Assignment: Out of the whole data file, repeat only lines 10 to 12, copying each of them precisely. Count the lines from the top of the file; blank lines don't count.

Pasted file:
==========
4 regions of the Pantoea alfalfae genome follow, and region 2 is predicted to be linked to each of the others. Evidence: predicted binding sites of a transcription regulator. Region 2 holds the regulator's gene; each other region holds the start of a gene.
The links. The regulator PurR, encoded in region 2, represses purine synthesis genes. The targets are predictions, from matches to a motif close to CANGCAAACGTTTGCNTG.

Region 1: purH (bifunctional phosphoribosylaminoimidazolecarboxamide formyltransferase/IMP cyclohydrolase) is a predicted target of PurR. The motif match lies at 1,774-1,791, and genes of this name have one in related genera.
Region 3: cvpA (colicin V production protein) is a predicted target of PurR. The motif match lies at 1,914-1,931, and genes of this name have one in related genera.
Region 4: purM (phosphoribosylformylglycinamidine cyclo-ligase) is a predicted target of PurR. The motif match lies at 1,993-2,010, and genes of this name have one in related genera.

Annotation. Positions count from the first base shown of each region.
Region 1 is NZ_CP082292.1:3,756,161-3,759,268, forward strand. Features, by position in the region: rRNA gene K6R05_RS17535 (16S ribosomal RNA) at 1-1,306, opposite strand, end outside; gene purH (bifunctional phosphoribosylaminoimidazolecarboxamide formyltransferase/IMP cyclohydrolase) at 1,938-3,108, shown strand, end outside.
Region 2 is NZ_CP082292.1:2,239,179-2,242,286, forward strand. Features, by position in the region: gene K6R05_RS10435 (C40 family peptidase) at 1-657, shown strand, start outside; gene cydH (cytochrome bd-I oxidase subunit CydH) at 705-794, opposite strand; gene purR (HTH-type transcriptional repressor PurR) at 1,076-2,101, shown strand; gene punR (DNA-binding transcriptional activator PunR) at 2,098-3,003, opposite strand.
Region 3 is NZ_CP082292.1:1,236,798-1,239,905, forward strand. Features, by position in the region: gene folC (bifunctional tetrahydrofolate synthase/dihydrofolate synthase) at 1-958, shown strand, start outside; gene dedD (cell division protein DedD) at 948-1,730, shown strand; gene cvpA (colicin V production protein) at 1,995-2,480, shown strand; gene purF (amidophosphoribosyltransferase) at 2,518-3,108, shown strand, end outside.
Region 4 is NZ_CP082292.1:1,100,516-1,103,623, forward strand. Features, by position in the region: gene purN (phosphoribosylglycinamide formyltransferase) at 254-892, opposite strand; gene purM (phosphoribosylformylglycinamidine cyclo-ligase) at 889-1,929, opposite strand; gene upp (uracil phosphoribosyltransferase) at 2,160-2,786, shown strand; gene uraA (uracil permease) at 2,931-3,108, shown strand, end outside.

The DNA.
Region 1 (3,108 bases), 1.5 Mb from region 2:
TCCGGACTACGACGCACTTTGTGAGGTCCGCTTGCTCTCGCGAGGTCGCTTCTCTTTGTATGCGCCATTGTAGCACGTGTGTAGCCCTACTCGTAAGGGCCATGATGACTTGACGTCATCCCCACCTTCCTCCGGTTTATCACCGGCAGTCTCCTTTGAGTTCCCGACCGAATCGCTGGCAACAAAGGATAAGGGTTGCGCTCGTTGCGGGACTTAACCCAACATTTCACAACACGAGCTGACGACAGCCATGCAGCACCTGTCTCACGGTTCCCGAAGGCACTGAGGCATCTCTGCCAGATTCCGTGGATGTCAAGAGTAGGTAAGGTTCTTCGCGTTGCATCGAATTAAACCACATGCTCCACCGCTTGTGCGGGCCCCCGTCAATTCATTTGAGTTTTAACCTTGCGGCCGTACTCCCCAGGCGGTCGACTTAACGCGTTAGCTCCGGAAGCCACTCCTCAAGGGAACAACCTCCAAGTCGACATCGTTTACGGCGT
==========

Region 4 is NZ_CP082292.1:1,100,516-1,103,623, forward strand. Features, by position in the region: gene purN (phosphoribosylglycinamide formyltransferase) at 254-892, opposite strand; gene purM (phosphoribosylformylglycinamidine cyclo-ligase) at 889-1,929, opposite strand; gene upp (uracil phosphoribosyltransferase) at 2,160-2,786, shown strand; gene uraA (uracil permease) at 2,931-3,108, shown strand, end outside.

The DNA.
Region 1 (3,108 bases), 1.5 Mb from region 2: